All the samples of ‘Grancam COP 1277’ showed galls on both leaves and petioles, with the mean values of the percentages in the first and last assessments being 19.4 and 25.0% and 8.3 and 10.5% for leaves and petioles, respectively (Fig. 1). Corymbia citriodora had the fewest number of galls, and the percentages of leaves and petioles of the plants attacked remained below 1% in all evaluations. According to Bailey et al. (2006) resistance or susceptibility of plants to pests is predominantly inherited and can be expressed both in pure species and in hybrids. The susceptibility of Eucalyptus spp. observed can explain the results obtained for preference for E. grandis and the hybrids ‘Grancam COP 1277’, ‘urograndis (seminal)’ and ‘Urocam VM1’, which are derived from crosses between the species E. grandis × E. urofila, E. grandis × E. camaldulensis, and E. camaldulensis × E. urofila, respectively.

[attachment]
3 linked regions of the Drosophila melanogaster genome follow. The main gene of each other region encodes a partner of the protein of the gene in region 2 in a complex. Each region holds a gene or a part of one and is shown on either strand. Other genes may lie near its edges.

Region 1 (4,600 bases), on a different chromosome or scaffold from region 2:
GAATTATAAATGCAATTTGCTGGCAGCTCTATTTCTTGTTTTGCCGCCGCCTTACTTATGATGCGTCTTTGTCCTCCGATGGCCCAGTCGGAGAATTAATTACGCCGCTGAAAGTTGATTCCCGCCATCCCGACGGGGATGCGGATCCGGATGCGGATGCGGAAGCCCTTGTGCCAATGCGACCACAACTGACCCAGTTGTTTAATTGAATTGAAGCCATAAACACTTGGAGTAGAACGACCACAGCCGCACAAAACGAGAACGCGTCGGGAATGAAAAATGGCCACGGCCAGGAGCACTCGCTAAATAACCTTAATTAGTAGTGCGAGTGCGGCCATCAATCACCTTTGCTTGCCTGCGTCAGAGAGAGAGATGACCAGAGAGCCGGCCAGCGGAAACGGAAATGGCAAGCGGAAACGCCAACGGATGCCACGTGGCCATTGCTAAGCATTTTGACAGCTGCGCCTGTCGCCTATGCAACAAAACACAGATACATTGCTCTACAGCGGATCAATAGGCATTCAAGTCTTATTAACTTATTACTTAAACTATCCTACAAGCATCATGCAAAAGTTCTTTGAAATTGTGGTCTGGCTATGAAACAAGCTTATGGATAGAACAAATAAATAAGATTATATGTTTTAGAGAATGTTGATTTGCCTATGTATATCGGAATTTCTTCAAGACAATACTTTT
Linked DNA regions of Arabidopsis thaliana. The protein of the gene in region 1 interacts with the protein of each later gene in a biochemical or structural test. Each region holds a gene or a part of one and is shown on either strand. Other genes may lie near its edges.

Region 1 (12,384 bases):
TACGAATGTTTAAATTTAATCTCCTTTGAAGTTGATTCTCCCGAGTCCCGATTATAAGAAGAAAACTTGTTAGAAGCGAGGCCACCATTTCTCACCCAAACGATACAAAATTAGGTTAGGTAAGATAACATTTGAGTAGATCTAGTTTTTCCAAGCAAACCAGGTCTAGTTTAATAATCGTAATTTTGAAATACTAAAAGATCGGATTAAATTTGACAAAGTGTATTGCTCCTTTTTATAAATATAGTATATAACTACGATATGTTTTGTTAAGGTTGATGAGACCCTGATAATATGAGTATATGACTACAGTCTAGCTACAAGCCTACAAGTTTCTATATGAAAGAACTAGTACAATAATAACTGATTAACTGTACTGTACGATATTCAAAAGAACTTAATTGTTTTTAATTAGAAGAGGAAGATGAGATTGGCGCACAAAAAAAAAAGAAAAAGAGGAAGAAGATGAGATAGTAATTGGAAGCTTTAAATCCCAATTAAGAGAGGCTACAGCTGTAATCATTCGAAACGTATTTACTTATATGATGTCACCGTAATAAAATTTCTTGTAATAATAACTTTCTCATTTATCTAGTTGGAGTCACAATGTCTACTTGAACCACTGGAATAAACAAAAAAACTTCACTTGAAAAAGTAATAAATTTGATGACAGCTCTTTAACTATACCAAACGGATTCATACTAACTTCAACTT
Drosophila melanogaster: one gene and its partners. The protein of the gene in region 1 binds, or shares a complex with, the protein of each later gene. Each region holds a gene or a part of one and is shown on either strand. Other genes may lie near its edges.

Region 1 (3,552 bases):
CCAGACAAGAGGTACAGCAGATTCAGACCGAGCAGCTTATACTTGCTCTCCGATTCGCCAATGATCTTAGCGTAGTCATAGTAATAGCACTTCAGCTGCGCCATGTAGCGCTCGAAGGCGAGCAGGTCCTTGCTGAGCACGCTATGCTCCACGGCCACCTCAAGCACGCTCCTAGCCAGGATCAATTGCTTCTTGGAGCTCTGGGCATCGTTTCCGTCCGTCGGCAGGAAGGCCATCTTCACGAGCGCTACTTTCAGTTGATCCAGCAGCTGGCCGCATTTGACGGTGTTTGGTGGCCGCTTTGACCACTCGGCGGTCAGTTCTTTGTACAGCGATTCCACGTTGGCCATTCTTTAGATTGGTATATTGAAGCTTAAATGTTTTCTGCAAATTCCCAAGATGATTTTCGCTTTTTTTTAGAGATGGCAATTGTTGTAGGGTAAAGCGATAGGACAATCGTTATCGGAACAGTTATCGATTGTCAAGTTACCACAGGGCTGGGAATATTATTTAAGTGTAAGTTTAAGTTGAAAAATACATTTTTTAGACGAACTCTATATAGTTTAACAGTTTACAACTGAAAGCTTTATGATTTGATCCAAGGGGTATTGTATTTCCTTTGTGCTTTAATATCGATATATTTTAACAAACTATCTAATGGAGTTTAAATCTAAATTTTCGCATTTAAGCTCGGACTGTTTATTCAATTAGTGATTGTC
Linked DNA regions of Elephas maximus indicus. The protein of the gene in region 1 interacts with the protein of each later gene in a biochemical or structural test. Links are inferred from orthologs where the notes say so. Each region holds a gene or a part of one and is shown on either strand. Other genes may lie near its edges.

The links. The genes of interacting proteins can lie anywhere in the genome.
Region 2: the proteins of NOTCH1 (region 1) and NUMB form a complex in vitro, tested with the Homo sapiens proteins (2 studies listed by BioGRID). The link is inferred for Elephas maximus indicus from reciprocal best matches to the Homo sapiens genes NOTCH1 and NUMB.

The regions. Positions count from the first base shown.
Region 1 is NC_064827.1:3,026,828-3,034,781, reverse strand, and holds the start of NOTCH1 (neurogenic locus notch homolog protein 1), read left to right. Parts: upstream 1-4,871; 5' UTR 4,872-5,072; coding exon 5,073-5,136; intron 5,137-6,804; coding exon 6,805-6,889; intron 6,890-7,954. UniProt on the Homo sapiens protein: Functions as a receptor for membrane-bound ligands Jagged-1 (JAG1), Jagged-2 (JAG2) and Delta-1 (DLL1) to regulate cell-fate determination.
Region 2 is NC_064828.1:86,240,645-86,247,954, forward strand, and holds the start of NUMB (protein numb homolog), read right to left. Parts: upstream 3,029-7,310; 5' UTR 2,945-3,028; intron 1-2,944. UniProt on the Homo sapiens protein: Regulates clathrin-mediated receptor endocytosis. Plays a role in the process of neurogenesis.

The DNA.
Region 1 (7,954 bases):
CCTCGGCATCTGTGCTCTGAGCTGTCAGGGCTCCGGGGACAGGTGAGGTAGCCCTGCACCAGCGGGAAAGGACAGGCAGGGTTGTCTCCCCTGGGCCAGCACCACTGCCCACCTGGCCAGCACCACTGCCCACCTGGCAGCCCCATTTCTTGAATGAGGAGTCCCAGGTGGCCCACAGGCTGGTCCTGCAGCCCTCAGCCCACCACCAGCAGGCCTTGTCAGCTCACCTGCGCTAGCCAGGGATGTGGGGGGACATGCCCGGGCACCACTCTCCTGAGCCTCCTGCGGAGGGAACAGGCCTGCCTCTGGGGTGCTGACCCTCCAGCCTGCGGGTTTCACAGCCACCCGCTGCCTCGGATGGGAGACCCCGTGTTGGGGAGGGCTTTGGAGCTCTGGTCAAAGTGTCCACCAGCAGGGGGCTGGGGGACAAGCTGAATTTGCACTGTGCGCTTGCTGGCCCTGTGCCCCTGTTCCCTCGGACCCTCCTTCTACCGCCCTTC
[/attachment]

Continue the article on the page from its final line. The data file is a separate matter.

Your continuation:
The differences in the susceptibility of eucalyptus materials to gallforming insects may indicate that they possess genetic factors for both their attractiveness to L. invasa for oviposition and for their suitability for larval development of L. invasa. Another factor prevalent in most cases of susceptibility is the synchronization of the gall-forming species with the phenology of the host plant. Therefore, coevolution demonstrated between eucalyptus plants and L. invasa may provide greater ease in controlling this pest through the development and deployment of resistant and productive genetic materials than through chemical means (Dungey et al. 2000). In this context, the clones ‘urograndis H13’, ‘urograndis I144’ and ‘urograndis I224’ in all samples presented a lower percentage of leaves with galls than ‘grancan COP 1277’ (the most attacked), thus indicating the possibility that the 3 clones possess resistance to attack by L. invasa.